What’s a Department of Transportation to do when an oft-traveled roadway needs repairs, but any model generated creates unacceptably long traffic queues? That’s the problem the Louisiana Department of Transportation & Development was staring down in 2014, and there was no clear answer in sight.
The stretch of road creating the headache, a portion of Interstate 20 running through downtown Shreveport-Bossier, needed a solution not currently in the department’s tool chest. Luckily, the district administrator is a big proponent of trying new technologies and methods to make the department more efficient and better stretch taxpayers’ dollars.
Around the same time, Phillip Sturdivant, a project engineer with LaDOTD, traveled to Baton Rouge to meet with a Federal Highway Administration precast concrete panel implementation team conducting a two-day technical workshop. LaDOTD had already started looking into possible applications for jointed precast concrete pavement, and a trial run was the next step. While the I-20 project was too large for a trial run, LaDOTD identified two smaller projects for consideration and the FHWA awarded LaDOTD a monetary incentive through its Strategic Highway Research Program, along with subject matter expertise.
“The FHWA wanted to know if we had any potential project locations, so we discussed the ramp we ended up replacing and a roadway in our district that is heavily traveled, both of which were concrete and in need of repair,” Sturdivant said. “For our pilot project, we decided we needed to keep the scope smaller so the ramp we ended up choosing is only about 1,500 feet and we could afford to close it if needed. It’s long enough that we could get reasonable work in but not too long for our first try.”
The next steps included a visit to Caltrans District 7 in Los Angeles to view an installation since Caltrans has installed more lane miles than any other state DOT. Following the visit, LaDOTD developed its own specifications from scratch followed by its own contract drawings.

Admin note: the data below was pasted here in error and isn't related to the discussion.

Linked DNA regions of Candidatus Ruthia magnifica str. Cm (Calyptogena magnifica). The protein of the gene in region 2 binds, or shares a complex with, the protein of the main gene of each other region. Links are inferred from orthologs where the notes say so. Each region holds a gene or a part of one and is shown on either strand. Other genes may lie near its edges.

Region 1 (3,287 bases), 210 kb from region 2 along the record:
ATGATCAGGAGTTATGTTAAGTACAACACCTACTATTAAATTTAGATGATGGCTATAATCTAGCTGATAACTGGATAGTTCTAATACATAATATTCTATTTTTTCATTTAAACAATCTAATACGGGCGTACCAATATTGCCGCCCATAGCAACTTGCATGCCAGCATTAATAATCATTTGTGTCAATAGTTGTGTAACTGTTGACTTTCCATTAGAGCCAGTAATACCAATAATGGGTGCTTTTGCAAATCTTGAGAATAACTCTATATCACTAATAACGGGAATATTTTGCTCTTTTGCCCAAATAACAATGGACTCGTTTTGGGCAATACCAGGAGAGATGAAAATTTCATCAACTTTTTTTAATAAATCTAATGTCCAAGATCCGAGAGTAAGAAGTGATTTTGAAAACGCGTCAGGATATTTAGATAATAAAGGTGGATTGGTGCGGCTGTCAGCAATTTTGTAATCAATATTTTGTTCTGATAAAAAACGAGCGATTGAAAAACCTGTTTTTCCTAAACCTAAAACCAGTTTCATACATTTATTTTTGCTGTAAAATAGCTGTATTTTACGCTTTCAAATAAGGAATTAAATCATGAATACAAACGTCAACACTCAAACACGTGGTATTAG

“It was tremendously different than a cast-in-place system,” Sturdivant said. “We had many revisions, and the FHWA called in on multiple conference calls to help with subject matter expertise. Eventually we got our specification finalized and approved, and then designed the plans as design generic as we could so as not to limit out any supplier or vendor.”
The letting date for the project was February 2017, and W.L. Bass Construction of Monroe, La., chose the Super-Slab pavement system developed by The Fort Miller Co. Fort Miller, in turn, chose Forterra’s location in Grand Prairie, Texas, to manufacture the panels. Due to the curvature of the ramp as it connects with other roadways, each panel required a unique shape, and a geotechnical analysis of the soil revealed the need for 18 inches of class II stone to replace poor subgrade soils. Including the precast panels, bedding grout, base stone and ballast rock, the typical section thickness was more than 30 inches There was also a learning curve for the contractor as they went through trial runs prior to the start of the job.
Thanks to collaboration and communication throughout, production went smoothly. Through tweaks to the process based on lessons learned, installation during the four weekend windows became more efficient, going from just 18 panels installed during two trial runs to 46, 62, 76 and then the remaining 58 on the final weekend. The final step was diamond grinding and grooving the surface.
“We finished the entire ramp from start to finish, and it rides very smoothly,” Sturdivant said. “We had a lot riding on this project. It’s a pilot project, and we wanted it to do well, so we could continue to use this product in the future.”
The section will certainly be put through a proverbial trial by fire with two nearby truck stops providing an abnormally large amount of truck traffic. So far, Sturdivant says the panels are holding up well and that the department will keep a close eye on them to inform future decisions. However, based on the experience they now see precast paving slabs as another tool at their disposal when applications, and unacceptable traffic queues, call for it.
“We have a true need for this,” Sturdivant said. “We do intend to use PCPS technology on future projects, and we’re not limiting our precast use to roadways only; we’ve used it on bridges also to make a more efficient use of taxpayer money. That I-20 location will be a good location and we’ve also discussed another section along I-20.
“We’ll look to revise our spec to incorporate the lessons learned from this project but at the end of the day we are quite happy and looking forward to observing its performance.”